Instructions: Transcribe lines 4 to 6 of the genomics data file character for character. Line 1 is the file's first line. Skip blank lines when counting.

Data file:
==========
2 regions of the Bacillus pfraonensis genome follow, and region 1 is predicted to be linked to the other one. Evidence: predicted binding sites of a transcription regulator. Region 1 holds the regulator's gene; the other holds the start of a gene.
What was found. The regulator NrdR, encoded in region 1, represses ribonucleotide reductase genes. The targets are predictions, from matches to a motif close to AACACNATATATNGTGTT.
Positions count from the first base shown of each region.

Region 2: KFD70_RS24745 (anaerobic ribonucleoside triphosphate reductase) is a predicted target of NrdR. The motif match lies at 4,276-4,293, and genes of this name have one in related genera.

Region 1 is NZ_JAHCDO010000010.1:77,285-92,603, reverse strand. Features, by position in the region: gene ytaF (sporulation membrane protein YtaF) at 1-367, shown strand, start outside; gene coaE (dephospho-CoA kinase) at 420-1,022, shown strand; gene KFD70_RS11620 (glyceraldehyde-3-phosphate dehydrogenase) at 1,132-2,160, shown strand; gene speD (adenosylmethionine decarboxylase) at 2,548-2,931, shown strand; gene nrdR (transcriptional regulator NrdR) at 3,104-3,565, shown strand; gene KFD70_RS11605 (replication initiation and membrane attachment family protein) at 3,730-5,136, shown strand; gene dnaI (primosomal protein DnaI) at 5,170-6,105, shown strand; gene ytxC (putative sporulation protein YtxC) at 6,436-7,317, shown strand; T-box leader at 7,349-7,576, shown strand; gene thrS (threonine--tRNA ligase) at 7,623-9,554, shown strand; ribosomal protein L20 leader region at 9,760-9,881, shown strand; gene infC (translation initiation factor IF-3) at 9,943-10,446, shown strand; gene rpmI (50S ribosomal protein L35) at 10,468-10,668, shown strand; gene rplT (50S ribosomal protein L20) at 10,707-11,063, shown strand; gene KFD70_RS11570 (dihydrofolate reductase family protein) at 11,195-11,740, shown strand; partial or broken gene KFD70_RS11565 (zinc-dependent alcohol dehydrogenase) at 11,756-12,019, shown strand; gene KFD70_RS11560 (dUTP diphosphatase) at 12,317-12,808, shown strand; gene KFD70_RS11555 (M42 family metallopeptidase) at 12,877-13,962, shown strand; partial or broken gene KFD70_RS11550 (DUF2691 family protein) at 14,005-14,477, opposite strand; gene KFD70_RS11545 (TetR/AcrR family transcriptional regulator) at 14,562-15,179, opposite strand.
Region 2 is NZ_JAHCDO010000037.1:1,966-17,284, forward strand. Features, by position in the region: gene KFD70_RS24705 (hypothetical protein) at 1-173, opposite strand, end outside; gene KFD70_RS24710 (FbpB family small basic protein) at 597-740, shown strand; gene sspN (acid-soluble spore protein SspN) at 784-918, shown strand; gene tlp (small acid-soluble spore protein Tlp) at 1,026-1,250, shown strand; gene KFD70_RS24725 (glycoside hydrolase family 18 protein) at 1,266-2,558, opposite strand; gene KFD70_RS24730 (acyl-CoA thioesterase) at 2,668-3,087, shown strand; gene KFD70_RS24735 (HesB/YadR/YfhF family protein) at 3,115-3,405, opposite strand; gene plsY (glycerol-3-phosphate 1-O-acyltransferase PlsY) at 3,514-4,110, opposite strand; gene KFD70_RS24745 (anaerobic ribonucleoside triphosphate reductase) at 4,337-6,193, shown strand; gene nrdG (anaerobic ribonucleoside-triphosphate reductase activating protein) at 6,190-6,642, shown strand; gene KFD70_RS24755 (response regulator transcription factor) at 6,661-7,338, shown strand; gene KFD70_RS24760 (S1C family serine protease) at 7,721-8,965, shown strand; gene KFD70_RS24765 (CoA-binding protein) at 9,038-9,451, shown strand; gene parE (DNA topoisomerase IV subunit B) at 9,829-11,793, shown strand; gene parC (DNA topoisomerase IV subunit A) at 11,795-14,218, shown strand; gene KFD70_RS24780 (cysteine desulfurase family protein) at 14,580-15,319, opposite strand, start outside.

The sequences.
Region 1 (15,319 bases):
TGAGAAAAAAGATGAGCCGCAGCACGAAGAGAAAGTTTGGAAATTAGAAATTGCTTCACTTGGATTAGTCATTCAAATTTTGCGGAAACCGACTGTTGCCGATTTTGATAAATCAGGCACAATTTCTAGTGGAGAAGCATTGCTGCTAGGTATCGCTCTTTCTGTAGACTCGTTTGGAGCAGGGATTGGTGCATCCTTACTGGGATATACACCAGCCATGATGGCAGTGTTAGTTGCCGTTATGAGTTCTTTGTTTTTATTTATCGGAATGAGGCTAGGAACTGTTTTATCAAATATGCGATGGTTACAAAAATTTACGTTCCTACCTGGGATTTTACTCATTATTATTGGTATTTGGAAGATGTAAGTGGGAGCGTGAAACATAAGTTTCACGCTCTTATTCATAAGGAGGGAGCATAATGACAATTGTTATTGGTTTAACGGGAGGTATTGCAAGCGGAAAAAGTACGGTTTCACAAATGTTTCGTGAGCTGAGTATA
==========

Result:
Region 2: KFD70_RS24745 (anaerobic ribonucleoside triphosphate reductase) is a predicted target of NrdR. The motif match lies at 4,276-4,293, and genes of this name have one in related genera.

Region 1 is NZ_JAHCDO010000010.1:77,285-92,603, reverse strand. Features, by position in the region: gene ytaF (sporulation membrane protein YtaF) at 1-367, shown strand, start outside; gene coaE (dephospho-CoA kinase) at 420-1,022, shown strand; gene KFD70_RS11620 (glyceraldehyde-3-phosphate dehydrogenase) at 1,132-2,160, shown strand; gene speD (adenosylmethionine decarboxylase) at 2,548-2,931, shown strand; gene nrdR (transcriptional regulator NrdR) at 3,104-3,565, shown strand; gene KFD70_RS11605 (replication initiation and membrane attachment family protein) at 3,730-5,136, shown strand; gene dnaI (primosomal protein DnaI) at 5,170-6,105, shown strand; gene ytxC (putative sporulation protein YtxC) at 6,436-7,317, shown strand; T-box leader at 7,349-7,576, shown strand; gene thrS (threonine--tRNA ligase) at 7,623-9,554, shown strand; ribosomal protein L20 leader region at 9,760-9,881, shown strand; gene infC (translation initiation factor IF-3) at 9,943-10,446, shown strand; gene rpmI (50S ribosomal protein L35) at 10,468-10,668, shown strand; gene rplT (50S ribosomal protein L20) at 10,707-11,063, shown strand; gene KFD70_RS11570 (dihydrofolate reductase family protein) at 11,195-11,740, shown strand; partial or broken gene KFD70_RS11565 (zinc-dependent alcohol dehydrogenase) at 11,756-12,019, shown strand; gene KFD70_RS11560 (dUTP diphosphatase) at 12,317-12,808, shown strand; gene KFD70_RS11555 (M42 family metallopeptidase) at 12,877-13,962, shown strand; partial or broken gene KFD70_RS11550 (DUF2691 family protein) at 14,005-14,477, opposite strand; gene KFD70_RS11545 (TetR/AcrR family transcriptional regulator) at 14,562-15,179, opposite strand.
Region 2 is NZ_JAHCDO010000037.1:1,966-17,284, forward strand. Features, by position in the region: gene KFD70_RS24705 (hypothetical protein) at 1-173, opposite strand, end outside; gene KFD70_RS24710 (FbpB family small basic protein) at 597-740, shown strand; gene sspN (acid-soluble spore protein SspN) at 784-918, shown strand; gene tlp (small acid-soluble spore protein Tlp) at 1,026-1,250, shown strand; gene KFD70_RS24725 (glycoside hydrolase family 18 protein) at 1,266-2,558, opposite strand; gene KFD70_RS24730 (acyl-CoA thioesterase) at 2,668-3,087, shown strand; gene KFD70_RS24735 (HesB/YadR/YfhF family protein) at 3,115-3,405, opposite strand; gene plsY (glycerol-3-phosphate 1-O-acyltransferase PlsY) at 3,514-4,110, opposite strand; gene KFD70_RS24745 (anaerobic ribonucleoside triphosphate reductase) at 4,337-6,193, shown strand; gene nrdG (anaerobic ribonucleoside-triphosphate reductase activating protein) at 6,190-6,642, shown strand; gene KFD70_RS24755 (response regulator transcription factor) at 6,661-7,338, shown strand; gene KFD70_RS24760 (S1C family serine protease) at 7,721-8,965, shown strand; gene KFD70_RS24765 (CoA-binding protein) at 9,038-9,451, shown strand; gene parE (DNA topoisomerase IV subunit B) at 9,829-11,793, shown strand; gene parC (DNA topoisomerase IV subunit A) at 11,795-14,218, shown strand; gene KFD70_RS24780 (cysteine desulfurase family protein) at 14,580-15,319, opposite strand, start outside.